Growing evidence suggests that structural and functional brain reserves, thought to develop in childhood and adolescence, may be crucial in determining when cognitive impairment begins. The purpose of this report is to examine the relationship of height, as a marker of childhood development, to late-life cognitive function in a sample of elderly Japanese-American men.


Cognitive performance was assessed from 1991 to 1993 in the Honolulu–Asia Aging Study in 3733 men aged 71 to 93 years and related to height that was measured 25 years earlier.


Among the study sample, shorter men were older, leaner, and less educated than taller men. Shorter men also spent more years of their childhood living in Japan and were more likely to have had fathers in unskilled professions. After adjustment for age, the prevalence of poor cognitive performance declined consistently with increasing height from 25% in men shorter than 154 cm (61 in) to 9% in those taller than 174 cm (69 in). Excluding men with stroke or dementia did not alter the association between height and cognitive performance. Apolipoprotein E4 was unrelated to height and did not effect the association between height and cognitive function. The prevalence of Alzheimer's disease was higher in men who were 154 cm (61 in) or shorter as compared with men who were taller (4.7% vs 2.9%, respectively). There was no association between height and vascular dementia.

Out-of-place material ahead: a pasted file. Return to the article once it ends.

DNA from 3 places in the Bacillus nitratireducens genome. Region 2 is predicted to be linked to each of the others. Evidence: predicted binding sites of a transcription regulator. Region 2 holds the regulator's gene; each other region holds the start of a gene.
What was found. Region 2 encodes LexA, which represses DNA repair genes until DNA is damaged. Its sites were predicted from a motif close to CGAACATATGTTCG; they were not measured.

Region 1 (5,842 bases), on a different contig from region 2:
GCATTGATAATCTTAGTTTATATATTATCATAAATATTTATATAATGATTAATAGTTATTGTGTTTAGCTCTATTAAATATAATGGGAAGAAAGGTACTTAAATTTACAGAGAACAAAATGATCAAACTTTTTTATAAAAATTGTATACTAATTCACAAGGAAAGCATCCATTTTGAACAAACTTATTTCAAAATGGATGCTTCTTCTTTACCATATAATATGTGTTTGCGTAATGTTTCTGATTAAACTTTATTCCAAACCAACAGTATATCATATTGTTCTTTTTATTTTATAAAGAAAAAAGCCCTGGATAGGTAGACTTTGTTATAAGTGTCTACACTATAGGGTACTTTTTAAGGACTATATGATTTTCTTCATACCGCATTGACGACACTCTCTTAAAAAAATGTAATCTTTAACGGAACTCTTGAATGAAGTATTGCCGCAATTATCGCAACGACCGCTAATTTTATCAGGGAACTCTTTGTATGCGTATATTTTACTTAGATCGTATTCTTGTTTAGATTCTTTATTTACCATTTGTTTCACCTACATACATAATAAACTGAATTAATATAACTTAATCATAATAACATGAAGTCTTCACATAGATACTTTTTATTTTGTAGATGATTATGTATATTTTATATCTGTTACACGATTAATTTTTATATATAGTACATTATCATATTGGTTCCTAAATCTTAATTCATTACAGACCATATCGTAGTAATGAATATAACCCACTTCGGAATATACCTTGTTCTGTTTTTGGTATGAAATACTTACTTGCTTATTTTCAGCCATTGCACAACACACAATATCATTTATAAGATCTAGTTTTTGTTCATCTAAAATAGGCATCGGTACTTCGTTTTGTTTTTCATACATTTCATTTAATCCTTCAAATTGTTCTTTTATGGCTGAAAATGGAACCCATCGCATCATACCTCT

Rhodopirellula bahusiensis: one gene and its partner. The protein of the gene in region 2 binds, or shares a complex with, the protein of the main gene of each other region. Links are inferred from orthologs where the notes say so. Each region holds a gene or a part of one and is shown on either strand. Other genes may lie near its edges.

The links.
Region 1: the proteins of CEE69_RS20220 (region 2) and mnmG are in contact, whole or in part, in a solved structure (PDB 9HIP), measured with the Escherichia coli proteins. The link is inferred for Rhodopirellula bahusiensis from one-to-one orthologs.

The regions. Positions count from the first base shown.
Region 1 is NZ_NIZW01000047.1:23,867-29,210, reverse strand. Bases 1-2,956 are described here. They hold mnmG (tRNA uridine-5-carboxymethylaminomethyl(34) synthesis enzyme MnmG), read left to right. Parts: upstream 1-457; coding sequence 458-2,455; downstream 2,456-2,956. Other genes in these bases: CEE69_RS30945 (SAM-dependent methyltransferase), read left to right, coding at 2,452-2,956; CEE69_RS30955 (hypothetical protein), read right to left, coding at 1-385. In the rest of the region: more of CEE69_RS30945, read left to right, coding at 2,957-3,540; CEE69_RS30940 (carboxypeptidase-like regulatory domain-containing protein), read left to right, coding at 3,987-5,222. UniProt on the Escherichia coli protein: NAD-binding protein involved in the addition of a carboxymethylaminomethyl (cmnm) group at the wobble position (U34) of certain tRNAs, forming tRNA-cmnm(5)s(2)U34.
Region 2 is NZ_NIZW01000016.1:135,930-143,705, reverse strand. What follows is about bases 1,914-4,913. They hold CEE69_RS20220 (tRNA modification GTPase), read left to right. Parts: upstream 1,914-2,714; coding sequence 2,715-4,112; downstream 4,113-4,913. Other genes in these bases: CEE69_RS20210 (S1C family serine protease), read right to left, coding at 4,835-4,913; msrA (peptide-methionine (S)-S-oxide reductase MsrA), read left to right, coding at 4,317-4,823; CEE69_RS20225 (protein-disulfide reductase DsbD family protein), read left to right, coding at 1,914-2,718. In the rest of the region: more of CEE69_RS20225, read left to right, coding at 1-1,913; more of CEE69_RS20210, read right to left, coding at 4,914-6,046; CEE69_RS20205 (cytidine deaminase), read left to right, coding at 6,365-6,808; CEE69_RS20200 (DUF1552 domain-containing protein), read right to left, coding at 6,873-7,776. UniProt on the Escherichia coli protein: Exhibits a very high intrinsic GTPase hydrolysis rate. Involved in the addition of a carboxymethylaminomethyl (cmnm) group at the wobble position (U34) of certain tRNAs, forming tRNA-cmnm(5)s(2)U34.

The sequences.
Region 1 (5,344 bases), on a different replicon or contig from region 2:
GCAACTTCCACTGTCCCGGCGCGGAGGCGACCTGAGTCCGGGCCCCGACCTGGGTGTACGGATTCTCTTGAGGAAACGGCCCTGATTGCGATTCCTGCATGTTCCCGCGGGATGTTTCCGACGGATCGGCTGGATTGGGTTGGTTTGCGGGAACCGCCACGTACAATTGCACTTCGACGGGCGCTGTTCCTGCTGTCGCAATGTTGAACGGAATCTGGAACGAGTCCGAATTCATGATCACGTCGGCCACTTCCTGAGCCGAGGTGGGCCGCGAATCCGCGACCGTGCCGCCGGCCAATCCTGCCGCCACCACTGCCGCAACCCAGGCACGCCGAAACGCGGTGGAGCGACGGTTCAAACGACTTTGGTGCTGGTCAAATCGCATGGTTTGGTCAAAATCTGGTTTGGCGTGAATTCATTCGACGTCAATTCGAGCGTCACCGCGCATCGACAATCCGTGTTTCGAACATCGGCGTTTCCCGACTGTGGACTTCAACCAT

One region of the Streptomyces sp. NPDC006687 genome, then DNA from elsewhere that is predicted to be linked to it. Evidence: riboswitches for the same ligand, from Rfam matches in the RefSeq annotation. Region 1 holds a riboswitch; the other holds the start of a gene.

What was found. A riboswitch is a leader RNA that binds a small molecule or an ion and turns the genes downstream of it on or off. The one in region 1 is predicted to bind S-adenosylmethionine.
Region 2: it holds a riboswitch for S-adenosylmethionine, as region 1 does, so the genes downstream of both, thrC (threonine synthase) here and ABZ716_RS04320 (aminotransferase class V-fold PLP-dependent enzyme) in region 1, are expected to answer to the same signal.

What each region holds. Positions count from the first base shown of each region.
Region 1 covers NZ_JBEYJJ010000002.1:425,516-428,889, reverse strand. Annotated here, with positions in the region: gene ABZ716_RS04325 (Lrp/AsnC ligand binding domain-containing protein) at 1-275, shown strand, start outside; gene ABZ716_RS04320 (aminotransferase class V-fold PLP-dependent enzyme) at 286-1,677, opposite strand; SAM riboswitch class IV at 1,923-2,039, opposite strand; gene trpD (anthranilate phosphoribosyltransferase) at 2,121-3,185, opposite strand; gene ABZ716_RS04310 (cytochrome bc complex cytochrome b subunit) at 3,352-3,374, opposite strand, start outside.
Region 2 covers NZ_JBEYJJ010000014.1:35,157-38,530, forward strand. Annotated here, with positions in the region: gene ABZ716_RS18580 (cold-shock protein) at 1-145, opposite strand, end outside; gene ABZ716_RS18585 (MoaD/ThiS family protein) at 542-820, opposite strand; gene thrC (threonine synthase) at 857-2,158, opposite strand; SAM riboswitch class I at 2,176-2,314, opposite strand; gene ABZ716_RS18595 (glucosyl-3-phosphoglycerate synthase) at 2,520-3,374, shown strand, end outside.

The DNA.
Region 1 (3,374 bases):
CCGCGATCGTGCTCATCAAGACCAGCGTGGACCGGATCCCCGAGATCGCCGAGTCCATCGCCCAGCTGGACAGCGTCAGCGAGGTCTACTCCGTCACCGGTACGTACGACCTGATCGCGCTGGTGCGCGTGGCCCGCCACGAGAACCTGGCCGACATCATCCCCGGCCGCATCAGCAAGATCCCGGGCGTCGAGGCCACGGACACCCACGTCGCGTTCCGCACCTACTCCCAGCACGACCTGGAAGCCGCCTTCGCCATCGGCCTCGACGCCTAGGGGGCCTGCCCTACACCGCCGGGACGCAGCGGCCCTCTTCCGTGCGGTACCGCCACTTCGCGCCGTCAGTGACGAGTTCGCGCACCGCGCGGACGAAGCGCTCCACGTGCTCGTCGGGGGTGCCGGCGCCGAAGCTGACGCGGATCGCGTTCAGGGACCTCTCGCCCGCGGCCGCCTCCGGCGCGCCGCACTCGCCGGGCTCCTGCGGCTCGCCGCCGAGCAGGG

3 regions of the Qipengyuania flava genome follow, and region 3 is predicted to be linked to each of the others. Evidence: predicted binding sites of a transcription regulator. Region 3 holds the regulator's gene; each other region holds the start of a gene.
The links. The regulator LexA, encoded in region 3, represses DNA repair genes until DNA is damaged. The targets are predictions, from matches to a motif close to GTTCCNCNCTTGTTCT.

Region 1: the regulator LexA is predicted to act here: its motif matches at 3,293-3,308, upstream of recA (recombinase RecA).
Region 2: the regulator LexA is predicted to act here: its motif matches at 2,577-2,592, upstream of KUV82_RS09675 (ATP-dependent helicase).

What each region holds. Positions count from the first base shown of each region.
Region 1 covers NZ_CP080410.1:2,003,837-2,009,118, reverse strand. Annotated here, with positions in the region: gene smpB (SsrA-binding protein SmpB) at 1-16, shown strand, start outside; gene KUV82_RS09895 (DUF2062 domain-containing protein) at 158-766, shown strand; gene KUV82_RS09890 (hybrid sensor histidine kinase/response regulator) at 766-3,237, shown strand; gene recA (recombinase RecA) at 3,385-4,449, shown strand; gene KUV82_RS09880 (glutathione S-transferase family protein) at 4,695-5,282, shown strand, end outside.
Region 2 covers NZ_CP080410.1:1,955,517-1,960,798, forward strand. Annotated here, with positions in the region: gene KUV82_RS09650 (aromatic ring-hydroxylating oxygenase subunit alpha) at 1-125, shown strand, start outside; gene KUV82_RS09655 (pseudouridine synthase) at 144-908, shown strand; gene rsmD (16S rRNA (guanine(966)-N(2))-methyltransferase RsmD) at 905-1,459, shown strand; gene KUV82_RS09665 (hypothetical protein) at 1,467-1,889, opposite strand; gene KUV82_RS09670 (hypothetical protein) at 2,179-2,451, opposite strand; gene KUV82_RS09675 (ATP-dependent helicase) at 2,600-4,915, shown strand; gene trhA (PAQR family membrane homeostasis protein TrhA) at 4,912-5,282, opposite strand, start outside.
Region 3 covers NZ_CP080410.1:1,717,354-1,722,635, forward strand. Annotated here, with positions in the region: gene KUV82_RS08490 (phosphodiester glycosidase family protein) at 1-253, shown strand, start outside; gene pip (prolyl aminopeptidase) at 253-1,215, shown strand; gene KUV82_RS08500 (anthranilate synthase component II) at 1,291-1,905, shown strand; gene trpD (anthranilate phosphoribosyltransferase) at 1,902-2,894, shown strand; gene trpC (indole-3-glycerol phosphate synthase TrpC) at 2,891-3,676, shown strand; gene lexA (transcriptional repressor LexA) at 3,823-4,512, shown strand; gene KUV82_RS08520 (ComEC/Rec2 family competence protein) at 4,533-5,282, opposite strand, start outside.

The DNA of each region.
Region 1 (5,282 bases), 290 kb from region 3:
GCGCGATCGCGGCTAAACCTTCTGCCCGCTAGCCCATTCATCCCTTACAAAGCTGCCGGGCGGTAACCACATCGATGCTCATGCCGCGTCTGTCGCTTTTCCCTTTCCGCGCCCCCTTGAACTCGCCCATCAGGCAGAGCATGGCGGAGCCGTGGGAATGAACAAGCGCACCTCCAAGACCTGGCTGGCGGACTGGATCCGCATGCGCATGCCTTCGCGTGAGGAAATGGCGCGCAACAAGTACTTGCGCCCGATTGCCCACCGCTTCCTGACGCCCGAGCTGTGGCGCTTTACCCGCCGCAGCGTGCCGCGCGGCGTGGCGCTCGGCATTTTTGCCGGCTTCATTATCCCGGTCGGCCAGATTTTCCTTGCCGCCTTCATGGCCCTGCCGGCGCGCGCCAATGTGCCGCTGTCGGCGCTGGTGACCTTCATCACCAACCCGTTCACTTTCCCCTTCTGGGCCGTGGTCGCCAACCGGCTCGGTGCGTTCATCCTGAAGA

Efforts to improve prenatal and early life conditions to maximize growth in childhood and adolescence could diminish or delay the expression of cognitive impairments that occur later in life. Prevention of some late-life cognitive impairments may have pediatric origins.

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